Collaborating Authors


CMU's Roborace Team Prepares for First Competition

CMU School of Computer Science

An autonomous car programmed by a Carnegie Mellon University student team will race for the first time Sept. 24-25 when Roborace, an international competition for autonomous vehicles (AVs), begins its season on the island of Anglesey in Wales. In Roborace, each team prepares their own artificial intelligence algorithms to control their race car, but all of the teams use identically prepared AVs, compute platforms and venues. To prepare for this month's race, the CMU team spent the summer working on the fundamentals of driving and on building an optimal driving path. But this week was the first time they had the chance to run their computer code on a hardware simulator. "Our minimum goal is to be able to get the car to start driving crash-free for now," said Anirudh Koul, an alumnus of the Language Technologies Institute's Master of Computational Data Science (MCDS) program and the team's coach. But the CMU team, the first U.S. team in Roborace, is confident that it will soon be competitive with other teams that have previous experience in the racing series.

Fossils: Doctor Who actor Tom Baker honoured by scientists who name a trilobite after him

Daily Mail - Science & tech

As Doctor Who, Tom Baker fought Daleks and Cybermen, robot mummies and gothic monsters -- but his latest'creature feature' has taken the form of an accolade. Australian palaeontologists have named a newly-found species of trilobite -- a segmented sea creature from 450 million years ago -- in honour of the actor. Trilobites loosely resemble woodlice -- and their closest living relatives include lobsters, crabs and scorpions. They fell extinct around 251.9 million years ago. The fossil -- 'Gravicalymene bakeri' -- was found preserved in shale rocks in Northern Tasmania that date back to the so-called'Late Ordovician' period.

Registration Open for FREE Webinar: 'Detecting Fraud with Hybrid AI' (October 28, 2020)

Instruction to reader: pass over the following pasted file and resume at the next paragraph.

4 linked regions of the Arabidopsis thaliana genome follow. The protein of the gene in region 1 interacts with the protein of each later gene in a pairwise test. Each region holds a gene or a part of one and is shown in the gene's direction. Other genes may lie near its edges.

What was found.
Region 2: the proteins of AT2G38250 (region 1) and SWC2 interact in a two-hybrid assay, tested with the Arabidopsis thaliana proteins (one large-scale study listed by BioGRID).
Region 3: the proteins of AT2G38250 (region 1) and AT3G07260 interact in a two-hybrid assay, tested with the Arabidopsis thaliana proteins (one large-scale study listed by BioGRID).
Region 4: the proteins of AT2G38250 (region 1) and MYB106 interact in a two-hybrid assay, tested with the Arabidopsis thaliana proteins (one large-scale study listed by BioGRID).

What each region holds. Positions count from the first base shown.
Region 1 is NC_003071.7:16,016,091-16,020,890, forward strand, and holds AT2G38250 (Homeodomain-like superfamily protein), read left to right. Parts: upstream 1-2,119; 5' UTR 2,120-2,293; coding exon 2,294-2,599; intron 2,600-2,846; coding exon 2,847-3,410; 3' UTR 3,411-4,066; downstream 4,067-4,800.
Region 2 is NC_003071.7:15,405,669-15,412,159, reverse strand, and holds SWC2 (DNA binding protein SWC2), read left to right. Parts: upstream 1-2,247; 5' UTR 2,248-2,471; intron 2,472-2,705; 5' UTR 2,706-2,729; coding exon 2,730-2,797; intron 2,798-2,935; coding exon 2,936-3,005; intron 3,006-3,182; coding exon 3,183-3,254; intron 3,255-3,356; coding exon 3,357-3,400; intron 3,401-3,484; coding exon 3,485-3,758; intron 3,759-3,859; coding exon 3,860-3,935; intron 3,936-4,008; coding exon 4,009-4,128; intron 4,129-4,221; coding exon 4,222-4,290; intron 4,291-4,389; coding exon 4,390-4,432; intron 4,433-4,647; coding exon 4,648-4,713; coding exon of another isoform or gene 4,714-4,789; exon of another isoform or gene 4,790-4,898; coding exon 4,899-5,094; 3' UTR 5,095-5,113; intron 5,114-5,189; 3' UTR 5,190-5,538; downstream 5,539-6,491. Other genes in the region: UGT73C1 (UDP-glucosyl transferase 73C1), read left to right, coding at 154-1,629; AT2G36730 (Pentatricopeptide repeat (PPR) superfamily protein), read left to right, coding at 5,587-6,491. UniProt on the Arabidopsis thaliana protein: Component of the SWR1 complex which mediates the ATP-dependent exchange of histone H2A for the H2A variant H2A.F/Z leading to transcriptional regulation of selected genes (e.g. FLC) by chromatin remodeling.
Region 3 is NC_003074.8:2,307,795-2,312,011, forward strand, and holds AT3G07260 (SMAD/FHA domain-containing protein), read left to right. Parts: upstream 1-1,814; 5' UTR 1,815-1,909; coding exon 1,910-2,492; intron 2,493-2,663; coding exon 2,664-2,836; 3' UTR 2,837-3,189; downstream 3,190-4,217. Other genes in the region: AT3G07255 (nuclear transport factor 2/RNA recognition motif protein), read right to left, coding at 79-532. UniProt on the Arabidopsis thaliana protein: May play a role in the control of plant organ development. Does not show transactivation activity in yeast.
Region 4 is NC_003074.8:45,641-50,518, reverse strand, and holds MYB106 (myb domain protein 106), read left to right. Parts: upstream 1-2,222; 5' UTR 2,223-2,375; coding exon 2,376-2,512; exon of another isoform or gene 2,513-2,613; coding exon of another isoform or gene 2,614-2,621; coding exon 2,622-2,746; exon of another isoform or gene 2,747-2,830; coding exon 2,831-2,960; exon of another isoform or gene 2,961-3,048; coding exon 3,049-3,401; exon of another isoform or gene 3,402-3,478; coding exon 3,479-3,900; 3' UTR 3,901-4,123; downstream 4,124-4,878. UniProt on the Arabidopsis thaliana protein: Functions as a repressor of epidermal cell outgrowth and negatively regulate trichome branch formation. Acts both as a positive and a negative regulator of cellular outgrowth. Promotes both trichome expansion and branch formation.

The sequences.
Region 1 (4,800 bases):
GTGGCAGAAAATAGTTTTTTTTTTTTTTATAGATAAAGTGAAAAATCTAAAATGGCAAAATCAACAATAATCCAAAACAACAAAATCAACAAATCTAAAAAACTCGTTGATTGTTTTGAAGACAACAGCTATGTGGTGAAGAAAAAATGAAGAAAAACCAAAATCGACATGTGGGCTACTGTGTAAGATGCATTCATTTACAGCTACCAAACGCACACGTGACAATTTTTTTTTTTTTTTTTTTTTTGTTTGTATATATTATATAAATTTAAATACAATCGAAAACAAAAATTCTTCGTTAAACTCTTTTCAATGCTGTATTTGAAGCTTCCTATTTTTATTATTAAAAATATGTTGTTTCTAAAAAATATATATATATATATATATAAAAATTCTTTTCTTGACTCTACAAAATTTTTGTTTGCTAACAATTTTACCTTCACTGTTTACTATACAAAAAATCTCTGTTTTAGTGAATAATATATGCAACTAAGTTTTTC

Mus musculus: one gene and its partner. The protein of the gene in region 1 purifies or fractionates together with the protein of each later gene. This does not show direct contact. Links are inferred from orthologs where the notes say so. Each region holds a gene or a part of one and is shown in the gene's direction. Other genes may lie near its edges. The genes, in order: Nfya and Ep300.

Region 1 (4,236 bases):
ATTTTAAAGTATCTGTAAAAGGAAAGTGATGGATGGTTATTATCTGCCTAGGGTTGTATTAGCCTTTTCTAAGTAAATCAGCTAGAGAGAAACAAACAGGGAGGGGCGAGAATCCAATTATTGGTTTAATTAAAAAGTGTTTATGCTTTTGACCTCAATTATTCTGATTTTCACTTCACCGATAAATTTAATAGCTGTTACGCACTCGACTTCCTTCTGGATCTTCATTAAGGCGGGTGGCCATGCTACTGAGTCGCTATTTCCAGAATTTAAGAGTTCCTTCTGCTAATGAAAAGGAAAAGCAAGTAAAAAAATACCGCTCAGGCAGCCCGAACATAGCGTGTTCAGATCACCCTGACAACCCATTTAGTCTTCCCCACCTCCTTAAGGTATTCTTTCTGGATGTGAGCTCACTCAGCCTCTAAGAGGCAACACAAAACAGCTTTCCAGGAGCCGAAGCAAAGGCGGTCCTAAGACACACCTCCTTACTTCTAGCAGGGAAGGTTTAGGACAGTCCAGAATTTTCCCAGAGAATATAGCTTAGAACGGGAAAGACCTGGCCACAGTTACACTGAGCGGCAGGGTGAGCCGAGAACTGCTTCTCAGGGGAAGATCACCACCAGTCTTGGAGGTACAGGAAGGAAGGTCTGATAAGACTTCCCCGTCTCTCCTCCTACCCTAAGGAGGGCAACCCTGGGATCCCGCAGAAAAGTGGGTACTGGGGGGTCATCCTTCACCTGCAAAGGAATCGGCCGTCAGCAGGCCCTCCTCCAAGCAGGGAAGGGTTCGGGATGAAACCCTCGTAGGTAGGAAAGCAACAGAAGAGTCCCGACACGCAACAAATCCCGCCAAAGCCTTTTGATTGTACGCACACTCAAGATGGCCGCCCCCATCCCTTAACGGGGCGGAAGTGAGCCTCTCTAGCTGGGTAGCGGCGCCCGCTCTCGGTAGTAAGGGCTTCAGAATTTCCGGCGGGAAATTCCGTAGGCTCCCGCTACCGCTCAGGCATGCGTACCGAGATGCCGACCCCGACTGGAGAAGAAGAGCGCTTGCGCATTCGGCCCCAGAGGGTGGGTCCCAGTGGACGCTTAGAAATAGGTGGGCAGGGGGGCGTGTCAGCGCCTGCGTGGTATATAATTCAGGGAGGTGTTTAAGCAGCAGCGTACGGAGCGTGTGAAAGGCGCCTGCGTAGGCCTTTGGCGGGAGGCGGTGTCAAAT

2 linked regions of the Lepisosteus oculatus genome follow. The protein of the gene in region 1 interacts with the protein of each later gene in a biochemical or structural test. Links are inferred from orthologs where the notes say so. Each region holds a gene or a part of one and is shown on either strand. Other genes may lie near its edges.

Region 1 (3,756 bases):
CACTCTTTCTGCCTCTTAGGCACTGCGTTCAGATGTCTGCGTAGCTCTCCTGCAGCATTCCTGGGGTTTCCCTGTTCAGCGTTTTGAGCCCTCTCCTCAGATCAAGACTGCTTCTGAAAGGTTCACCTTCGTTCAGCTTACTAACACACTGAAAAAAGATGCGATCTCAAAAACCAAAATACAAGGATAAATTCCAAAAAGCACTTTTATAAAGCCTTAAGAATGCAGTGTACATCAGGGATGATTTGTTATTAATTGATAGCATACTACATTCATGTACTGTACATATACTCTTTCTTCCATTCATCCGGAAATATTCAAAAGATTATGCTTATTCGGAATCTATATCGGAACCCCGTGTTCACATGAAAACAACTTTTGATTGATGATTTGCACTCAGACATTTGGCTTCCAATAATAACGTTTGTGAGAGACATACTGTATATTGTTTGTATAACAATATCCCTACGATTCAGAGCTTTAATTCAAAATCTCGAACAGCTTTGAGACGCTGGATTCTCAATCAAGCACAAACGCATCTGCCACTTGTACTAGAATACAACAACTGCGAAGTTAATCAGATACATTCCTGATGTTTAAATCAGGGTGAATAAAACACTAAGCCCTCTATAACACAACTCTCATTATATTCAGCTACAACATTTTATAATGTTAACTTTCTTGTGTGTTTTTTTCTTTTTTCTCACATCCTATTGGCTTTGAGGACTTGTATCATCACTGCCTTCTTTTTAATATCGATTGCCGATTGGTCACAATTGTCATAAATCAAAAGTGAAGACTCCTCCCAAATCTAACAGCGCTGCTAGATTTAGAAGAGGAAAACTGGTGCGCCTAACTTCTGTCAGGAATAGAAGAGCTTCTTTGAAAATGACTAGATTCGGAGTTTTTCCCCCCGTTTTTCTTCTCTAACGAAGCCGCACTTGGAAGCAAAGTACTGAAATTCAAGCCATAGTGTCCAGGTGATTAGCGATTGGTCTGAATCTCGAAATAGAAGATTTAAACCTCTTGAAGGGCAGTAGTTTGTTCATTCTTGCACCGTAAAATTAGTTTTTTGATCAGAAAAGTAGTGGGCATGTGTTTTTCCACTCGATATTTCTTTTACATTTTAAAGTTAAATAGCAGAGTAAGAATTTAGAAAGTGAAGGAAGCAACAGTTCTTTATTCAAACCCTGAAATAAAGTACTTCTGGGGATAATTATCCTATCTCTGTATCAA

In collaboration with BigML partner, INFORM Gmbh, we're pleased to bring the BigML community a new educational webinar: Machine Learning Fights Financial Crime. This FREE virtual event will take place on October 28, 2020, at 8:00 AM PDT / 9:00 AM PDT and it's the ideal learning opportunity for Financial institutions, banking sector professionals, credit professionals, risk advisers, crime fighters, fraud professionals, and anyone interested in finding out about the latest financial crime-fighting and risk analysis strategies and trends. Financial institutions must innovate to stop the onslaught of fraudulent transactions. The utilization of Machine Learning as a tool for fraud detection is trending. Combining Machine Learning with existing intelligent and dynamic rule sets produces a sustainable strategy to address this challenge.



Not all skin (or skincare) is created equal. One of the biggest challenges facing skincare consumers today is finding products that work for them--their unique skin type and the unique challenges they face with their skin. And, you won't find it on Google. The one-size-fits-all approach that most skincare and beauty companies take just doesn't deliver the unique skincare solutions consumers need to get their healthiest complexion. This doesn't give individuals the personalization they need.